A ride on the No. 23 can transport you -- in more ways than one
CARAG resident A. M. Duerr thinks that every American should ride the bus regularly. More than avoiding overstuffed highways and toxic automobile fumes, Duerr said that riding the bus is a culturally edifying experience.
"The only way you can have an
education as an American citizen is to ride the bus," she said. "You know the city. No one can fool you."
Most people who take the bus ride
it from point A to point B or maybe from point E to point P, but have you ever wondered what it would be like to ride the entire route of a bus? Fanciful as it may sound, a ride on the bus can be a magical and eye-opening thing -- like tracking a dollar bill as it travels through various owners or finding the elusive end of a rainbow.
Take the No. 23. One of the precious few east-west bus lines in Southwest
Minneapolis, the No. 23 follows a loop that begins (or ends, depending on your perspective) at the spanking new Uptown Transit Hub, travels east on 38th Street toward the Highland Park neighborhood of St. Paul and then doubles back and starts the whole process over again.
Along the way, you see the Riverview Theater at 38th Street and 42nd Avenue,
a second-run Art Deco moviehouse with arguably the best buttered popcorn in the city; the highrise on the Ford Parkway and just off the Mississippi River where Abigail Van Buren -- "Dear Abby" -- once lived; and, of course, the long stretch of 38th Street, a corridor which changes in a matter of blocks from downtrodden at Chicago Avenue to blue collar at Nicollet Avenue to fairly yuppie at Grand Avenue -- seemingly all before you can bat an eye.
Similar to the fantastical red balloon in the 1956 French film "The Red Balloon" that takes a lonely little boy named Pascal away from his sheltered life and exposes him to various Paris locales, the bus -- given the chance -- can be a passport to the world.
Axsel Bjorklund, who drives the No. 23 every day during the week from 7 a.m. to 1 p.m., says that enough people don't give transit a fair shake.
"Everybody talks about public transportation -- it's a good thing, there's less traffic, etcetera -- but when it really comes down to it," Bjorklund said, "people don't think it's convenient."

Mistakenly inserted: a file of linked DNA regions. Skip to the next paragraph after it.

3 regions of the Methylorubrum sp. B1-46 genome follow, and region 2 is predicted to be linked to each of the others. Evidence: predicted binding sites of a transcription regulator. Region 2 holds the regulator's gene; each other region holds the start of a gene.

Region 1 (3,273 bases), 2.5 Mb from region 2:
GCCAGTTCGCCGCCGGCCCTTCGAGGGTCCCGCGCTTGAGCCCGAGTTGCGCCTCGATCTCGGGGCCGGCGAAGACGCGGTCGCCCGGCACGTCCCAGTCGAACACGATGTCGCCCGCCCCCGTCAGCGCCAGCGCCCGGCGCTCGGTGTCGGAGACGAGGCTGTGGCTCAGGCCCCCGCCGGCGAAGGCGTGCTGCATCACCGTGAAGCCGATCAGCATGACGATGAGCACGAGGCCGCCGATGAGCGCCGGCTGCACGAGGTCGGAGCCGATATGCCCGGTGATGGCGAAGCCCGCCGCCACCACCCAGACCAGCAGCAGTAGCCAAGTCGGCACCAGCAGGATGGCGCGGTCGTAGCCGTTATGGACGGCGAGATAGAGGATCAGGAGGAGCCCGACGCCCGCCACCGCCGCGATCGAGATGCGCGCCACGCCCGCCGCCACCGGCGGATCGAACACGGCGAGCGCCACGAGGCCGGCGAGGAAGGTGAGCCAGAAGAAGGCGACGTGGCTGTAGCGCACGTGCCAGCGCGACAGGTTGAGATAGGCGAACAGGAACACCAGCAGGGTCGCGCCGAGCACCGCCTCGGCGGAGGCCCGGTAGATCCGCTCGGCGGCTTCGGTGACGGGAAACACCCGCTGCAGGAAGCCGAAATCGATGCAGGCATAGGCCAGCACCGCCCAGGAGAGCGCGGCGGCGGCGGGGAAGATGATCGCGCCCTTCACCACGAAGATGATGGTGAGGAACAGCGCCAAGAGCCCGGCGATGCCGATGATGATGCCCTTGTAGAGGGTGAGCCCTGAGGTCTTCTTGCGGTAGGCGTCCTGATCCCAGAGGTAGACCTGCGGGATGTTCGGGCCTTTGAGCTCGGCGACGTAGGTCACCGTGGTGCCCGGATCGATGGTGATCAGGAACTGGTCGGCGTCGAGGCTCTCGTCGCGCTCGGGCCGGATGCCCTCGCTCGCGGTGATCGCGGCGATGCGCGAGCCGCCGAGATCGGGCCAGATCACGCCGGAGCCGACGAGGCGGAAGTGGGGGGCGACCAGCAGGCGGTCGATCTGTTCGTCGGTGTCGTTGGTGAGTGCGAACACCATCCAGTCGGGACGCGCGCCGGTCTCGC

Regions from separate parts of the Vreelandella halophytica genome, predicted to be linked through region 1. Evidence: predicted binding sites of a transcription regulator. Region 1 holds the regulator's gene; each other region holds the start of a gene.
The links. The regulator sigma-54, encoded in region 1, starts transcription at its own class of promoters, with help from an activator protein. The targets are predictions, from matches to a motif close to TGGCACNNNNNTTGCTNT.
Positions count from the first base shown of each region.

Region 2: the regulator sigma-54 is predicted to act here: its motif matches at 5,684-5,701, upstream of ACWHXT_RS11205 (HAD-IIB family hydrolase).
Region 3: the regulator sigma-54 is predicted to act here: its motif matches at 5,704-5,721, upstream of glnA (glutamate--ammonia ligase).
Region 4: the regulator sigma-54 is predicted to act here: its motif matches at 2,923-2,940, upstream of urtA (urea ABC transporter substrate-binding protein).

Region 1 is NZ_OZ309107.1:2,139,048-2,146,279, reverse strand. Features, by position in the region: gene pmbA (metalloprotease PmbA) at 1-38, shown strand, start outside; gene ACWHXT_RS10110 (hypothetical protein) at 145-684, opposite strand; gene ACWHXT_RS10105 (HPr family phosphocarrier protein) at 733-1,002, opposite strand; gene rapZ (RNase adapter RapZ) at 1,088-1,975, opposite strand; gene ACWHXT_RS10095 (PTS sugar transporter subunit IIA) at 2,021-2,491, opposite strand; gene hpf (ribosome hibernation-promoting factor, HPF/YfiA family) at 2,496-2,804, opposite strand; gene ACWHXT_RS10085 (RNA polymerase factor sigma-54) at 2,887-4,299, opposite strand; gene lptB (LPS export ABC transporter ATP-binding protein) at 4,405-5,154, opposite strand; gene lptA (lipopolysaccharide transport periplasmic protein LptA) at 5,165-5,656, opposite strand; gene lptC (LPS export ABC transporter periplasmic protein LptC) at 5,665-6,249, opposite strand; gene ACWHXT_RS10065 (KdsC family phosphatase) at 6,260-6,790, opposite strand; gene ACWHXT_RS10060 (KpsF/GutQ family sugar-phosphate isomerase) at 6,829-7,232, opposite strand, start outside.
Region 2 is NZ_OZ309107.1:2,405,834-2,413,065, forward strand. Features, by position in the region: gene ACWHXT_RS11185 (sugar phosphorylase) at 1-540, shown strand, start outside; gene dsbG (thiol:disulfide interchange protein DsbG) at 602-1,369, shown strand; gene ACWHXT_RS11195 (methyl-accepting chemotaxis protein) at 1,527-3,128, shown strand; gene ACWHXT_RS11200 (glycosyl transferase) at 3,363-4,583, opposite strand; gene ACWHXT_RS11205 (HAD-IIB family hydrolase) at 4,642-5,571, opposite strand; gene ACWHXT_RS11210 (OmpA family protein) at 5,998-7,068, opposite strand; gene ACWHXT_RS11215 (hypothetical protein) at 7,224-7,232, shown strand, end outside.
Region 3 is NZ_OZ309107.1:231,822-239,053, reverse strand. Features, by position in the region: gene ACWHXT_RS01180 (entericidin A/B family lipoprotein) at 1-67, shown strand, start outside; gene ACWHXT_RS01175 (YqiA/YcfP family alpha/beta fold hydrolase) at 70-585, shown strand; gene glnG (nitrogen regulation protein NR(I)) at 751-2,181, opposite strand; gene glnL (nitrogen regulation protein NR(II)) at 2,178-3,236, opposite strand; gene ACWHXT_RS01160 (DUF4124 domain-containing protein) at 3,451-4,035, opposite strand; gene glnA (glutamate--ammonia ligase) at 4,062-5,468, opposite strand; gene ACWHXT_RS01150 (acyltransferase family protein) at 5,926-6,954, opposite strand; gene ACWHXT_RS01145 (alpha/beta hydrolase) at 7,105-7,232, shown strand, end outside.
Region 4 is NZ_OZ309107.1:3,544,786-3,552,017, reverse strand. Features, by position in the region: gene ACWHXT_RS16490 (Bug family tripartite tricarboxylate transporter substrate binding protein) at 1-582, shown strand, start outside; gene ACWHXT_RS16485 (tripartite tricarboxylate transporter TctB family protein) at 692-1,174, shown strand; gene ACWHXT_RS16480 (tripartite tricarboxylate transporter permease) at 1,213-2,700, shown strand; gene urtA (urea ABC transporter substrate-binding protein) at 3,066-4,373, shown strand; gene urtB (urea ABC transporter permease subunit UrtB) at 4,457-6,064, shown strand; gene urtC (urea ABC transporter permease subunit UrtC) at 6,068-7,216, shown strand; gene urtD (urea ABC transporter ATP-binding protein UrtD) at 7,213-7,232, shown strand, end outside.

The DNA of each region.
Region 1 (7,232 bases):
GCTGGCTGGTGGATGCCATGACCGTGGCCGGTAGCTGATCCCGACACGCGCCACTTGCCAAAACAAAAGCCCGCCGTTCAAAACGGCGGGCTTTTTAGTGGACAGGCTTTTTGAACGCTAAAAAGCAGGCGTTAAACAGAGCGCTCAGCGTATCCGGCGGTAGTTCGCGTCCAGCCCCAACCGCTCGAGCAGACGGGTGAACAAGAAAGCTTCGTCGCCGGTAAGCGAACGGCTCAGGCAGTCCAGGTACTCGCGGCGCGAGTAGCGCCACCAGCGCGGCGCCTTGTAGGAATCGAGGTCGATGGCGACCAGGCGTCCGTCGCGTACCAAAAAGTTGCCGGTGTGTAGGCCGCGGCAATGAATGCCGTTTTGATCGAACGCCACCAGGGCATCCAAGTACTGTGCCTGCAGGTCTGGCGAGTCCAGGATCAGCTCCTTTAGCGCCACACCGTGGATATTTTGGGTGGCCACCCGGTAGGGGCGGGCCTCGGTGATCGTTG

A nine-year veteran of Metro Transit, Bjorklund started driving a bus when he lost his job as a Minnegasco meter reader in 1991.
"It was the recession," he said. "And, then, they automated meter readings, so I was laid off at the age of 51."
Bjorklund, who also drives the No. 17 bus, said that certain people never take the bus.
"Nobody takes the bus unless they don't have a car," he said.
Which seems true. Most of the people riding the No. 23 on this day are car-less, except for East Harriet resident Jeff Schaper, who said he is only temporarily without wheels.
"I think the bus is great for when I need to get to my mechanic," Shaper said, as he headed east on 38th St. to collect his car. "It's very convenient."
Shaper said this is only the second time he's ever been on the bus. What about the first time?
"Actually," Shaper said sheepishly, "I was picking up my car from the mechanic that time too."
The No. 23 doesn't have the crush of riders that the No. 4 or the No. 17, for example, enjoy. Wrapped up in their own thoughts and staring blankly out the window, the riders on the No. 23 resemble an Edward Hopper city scene -- they are together, but alone.
"It's a mellow bus," said Myron Patterson, who got on at the Uptown Transit Station and was on his way to a cleaning job at Market Plaza. "It's not the No. 5, it's not the No. 21. It's a lot more quiet, a lot less people and that's just fine with me."
Unlike the No. 4, which seems to have a more uniformly professional ridership, or the No. 17, which caters to a large Somali population, the No. 23, perhaps because it travels across town, is filled with a random assortment of people.
Nancy Williams travels west from the Riverview Theater to her waitressing job at Casalenda's. 16-year-old Kela Alquist doesn't have a driver's license and is bringing her boyfriend flowers. Thomas Lott just moved here from Omaha, Neb., a year ago and is taking the No. 23 east to Highland Park, where his daughter lives. Kent Janson and Jorrel Doney, who live near the Riverview Theater and are both cloistered in headphones at the back of the bus, are on their way to Loring Nicollet Alternative School; and Kingfield residents Adrian Yackley and Dwight Carlson are on their way to Uptown to their respective hairdressing jobs.
"The best part of the bus is you get to see other people," Yackley said. "That, and it's a lot cheaper than owning a car."
Duerr, who on this day is traveling to St. Paul where she audits classes at the College of St. Catherine, says she is a bus rider through and through."I've been riding the bus since the Fifties," she said. "At first, it was because I couldn't afford a car.
"But, now I wouldn't trade riding the bus for anything."